Sarah Paulson is a certified financial planner and owner of Valkyrie Financial.
Sarah Paulson is a certified financial planner and owner of Valkyrie Financial.

Paulson is in support of student loan forgiveness but hopes that it would be accompanied by a restructuring of the student loan system in the U.S.

"It can't be a one-time fix," Paulson said. "There has to be some kind of tuition adjustment or fixing or, at bare minimum, more financial education for these students that are going into college so they do understand what they're getting themselves into. We can't just fix the problem that we have now. We have to go back to the root causes. How did we get here and how are we going to avoid getting here? Otherwise, we're just gonna be on that hamster wheel of, 'Okay, we need to forgive more money.' Where's that gonna come from?"

Mathison said he's also in support of student loan forgiveness, not just because he has loans himself, but because he thinks the debt young people are saddled with is preventing them from pursuing other aspects of the "American dream," such as buying a house or starting a family.

Wisconsin student loan workshop

The state of Wisconsin is hosting two free online workshops to help borrowers prepare for the the end of the student loan payment pause.

The workshops will take place from 6 p.m. to 7:30 p.m. on Jan. 20 and from 11:30 a.m. to 1 p.m. on Jan. 21. Borrowers will learn about current student loan debt relief scams to avoid and how to use the free Wisconsin Strong Student Loan Repayment Tool.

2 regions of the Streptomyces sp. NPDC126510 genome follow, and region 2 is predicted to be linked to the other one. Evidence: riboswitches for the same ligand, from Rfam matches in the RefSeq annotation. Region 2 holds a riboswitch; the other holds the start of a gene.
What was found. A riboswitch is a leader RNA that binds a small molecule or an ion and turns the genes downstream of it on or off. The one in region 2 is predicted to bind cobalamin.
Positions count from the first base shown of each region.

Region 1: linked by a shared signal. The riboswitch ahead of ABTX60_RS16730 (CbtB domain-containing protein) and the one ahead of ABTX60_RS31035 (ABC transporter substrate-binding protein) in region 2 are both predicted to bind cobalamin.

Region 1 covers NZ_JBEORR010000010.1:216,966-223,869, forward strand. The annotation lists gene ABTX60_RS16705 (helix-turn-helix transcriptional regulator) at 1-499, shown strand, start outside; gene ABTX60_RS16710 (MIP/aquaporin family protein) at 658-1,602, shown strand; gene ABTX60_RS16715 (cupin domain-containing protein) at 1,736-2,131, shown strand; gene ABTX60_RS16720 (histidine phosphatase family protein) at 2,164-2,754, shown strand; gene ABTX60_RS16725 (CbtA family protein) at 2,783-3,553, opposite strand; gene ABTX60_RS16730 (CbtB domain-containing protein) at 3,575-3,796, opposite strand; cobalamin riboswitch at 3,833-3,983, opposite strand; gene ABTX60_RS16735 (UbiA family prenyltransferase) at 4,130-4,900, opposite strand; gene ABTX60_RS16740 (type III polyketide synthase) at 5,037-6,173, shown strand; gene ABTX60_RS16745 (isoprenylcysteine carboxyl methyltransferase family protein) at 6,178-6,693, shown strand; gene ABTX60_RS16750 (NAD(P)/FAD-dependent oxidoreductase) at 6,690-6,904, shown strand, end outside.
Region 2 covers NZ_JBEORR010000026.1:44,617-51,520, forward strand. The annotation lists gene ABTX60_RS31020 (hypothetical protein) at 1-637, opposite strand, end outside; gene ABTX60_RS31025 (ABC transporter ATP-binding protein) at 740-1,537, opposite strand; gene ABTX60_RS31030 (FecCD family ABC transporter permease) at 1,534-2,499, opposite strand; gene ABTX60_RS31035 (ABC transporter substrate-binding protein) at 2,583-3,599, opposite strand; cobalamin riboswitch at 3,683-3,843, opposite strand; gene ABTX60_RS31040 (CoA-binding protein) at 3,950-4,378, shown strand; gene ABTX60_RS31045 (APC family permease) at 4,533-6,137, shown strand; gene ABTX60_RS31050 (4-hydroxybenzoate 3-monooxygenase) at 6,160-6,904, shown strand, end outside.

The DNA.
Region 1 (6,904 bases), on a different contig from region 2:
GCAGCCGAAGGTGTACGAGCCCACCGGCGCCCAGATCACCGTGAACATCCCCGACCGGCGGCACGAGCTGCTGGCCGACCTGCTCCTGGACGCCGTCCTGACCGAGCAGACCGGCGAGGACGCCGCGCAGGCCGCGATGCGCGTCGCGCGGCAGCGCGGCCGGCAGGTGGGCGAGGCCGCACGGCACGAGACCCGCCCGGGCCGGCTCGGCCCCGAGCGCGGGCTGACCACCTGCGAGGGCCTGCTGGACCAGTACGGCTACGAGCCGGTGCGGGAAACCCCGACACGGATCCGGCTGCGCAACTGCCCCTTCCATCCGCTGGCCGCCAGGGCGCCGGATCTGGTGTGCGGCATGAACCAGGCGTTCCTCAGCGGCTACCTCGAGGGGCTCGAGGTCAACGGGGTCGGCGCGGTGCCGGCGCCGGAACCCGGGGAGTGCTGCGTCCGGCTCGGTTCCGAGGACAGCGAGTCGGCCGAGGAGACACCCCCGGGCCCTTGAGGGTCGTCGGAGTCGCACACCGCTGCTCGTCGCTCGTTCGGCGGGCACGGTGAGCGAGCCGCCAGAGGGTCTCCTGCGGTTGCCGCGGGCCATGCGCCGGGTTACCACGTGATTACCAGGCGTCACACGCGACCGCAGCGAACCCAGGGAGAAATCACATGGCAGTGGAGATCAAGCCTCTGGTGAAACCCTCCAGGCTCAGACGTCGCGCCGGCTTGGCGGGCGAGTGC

The workshops are hosted by the state Department of Financial Institutions and the Department of Agriculture, Trade and Consumer Protection.

To register for the Jan. 20 workshop, click here.

To register for the Jan. 21 workshop, click here.

Student loan borrowers can find more free repayment resources at LookForwardWI.gov.

RELATED: Drop out or drown in debt? Many Black students in Wisconsin face stark choices in paying for college

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Contact Natalie Brophy at (715) 216-5452 or nbrophy@gannett.com. Follow her on Twitter @brophy_natalie.

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This article originally appeared on Appleton Post-Crescent: Student loans repayments resume in May. How Wisconsinites can prepare